Phytodiversität jüngerer Verkehrswege

Arbeitsgruppe Vegetationsökologie, Institut für Pflanzenbiologie
Brandes, Dietmar

In historical times the system of waterways was overlayed only by historical courses (Dietwege, Heerwege, long distance trails of flocks, later also causeways). Nowadays overlaying nets of traffic systems like roads, motorways, railway tracks and inland waterways facilitate the spreading of ruderal plants and invaders. The “globalization” results also in a till now unknown exchange of species. Migration phenomena happen very quickly along linear structures. Traffic areas can be very rich in species even on small areas. E.g. railway systems can be seen as “hot spots” with respect to the diversity of cormophytes. Inner-city railway fallow grounds are important as a refugium for low competitors on poor nutrient soils. It is to assume that also the micro evolution is speeding up at such places. But detailed investigations are very seldom.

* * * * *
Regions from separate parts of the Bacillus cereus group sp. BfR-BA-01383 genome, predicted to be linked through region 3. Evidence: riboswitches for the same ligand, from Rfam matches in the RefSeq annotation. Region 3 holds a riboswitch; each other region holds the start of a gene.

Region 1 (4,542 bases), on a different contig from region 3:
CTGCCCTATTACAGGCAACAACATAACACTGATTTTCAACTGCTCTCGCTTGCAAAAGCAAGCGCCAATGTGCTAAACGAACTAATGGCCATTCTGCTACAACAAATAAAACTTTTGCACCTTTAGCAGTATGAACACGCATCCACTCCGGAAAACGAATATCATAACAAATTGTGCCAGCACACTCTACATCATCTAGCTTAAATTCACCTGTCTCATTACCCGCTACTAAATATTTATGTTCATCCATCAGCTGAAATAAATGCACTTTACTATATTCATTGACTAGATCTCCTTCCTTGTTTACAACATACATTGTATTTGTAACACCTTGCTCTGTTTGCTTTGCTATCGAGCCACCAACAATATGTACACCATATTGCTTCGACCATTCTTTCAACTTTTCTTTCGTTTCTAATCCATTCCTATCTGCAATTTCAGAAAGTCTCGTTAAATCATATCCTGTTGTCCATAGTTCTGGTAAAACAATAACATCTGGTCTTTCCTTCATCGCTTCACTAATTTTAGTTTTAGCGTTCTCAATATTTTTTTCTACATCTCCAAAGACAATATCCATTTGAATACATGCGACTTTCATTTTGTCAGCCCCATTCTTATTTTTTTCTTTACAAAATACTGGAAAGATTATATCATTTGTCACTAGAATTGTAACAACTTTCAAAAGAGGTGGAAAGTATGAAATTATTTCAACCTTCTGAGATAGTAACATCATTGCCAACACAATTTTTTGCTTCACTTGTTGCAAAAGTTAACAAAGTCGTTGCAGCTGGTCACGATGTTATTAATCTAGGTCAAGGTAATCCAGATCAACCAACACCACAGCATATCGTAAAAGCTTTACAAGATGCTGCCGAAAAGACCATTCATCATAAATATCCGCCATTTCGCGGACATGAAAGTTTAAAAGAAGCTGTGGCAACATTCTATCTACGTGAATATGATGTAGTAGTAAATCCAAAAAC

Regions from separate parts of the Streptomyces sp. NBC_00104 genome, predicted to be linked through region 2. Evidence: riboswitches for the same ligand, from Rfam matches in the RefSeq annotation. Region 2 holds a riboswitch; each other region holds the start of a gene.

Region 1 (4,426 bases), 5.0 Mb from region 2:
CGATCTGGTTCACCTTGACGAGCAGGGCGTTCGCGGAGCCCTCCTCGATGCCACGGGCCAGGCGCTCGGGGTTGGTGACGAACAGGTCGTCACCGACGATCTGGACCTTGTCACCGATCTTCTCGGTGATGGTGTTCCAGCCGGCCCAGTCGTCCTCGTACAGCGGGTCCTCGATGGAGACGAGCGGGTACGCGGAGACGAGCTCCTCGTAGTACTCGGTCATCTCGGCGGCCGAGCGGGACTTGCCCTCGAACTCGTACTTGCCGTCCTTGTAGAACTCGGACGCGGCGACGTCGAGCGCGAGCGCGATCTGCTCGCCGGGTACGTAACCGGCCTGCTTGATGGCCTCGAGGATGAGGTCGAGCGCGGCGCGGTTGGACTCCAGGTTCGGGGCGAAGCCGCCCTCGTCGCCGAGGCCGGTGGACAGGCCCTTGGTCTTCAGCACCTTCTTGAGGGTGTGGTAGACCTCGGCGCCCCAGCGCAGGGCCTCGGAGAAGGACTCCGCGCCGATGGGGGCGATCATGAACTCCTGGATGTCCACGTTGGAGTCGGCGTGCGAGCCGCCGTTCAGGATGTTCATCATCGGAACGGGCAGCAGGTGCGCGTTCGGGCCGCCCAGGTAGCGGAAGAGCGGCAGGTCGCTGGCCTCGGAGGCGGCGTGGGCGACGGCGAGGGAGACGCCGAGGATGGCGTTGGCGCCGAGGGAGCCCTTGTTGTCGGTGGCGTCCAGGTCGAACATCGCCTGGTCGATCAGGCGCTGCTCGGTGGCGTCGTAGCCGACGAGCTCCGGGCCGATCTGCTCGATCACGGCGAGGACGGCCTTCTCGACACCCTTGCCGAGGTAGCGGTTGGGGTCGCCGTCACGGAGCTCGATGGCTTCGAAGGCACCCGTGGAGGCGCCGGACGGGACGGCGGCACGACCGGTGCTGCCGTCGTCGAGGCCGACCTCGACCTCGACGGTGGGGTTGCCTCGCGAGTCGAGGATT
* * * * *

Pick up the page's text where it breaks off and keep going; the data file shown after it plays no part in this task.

A change of the ruderal vegetation happened nearly unnoticed. In the mean while in Central Europe the largest connected ruderal areas are to be found along traffic systems. Besides all floristic differences between road edges and railway stations resp. inland harbours, the grassland matrices of the slopes of roads, motorways, railway tracks and channels are very similar to each other. Actually inner-city railway fallow lands and the whole roadsides are characterized by a high phytodiversity and a high nature protection value.
Remark: This paper is the slightly modified version of an oral presentation of a survey lecture on the meeting „Landnutzungssysteme und pflanzliche Biodiversität“ at the university of Jena in May 2011. Unfortunately the publication of the proceedings is however delayed till now (more than 10 years). Therefore the presentation from 2011 is published here updated to some extent (approximately 2013).


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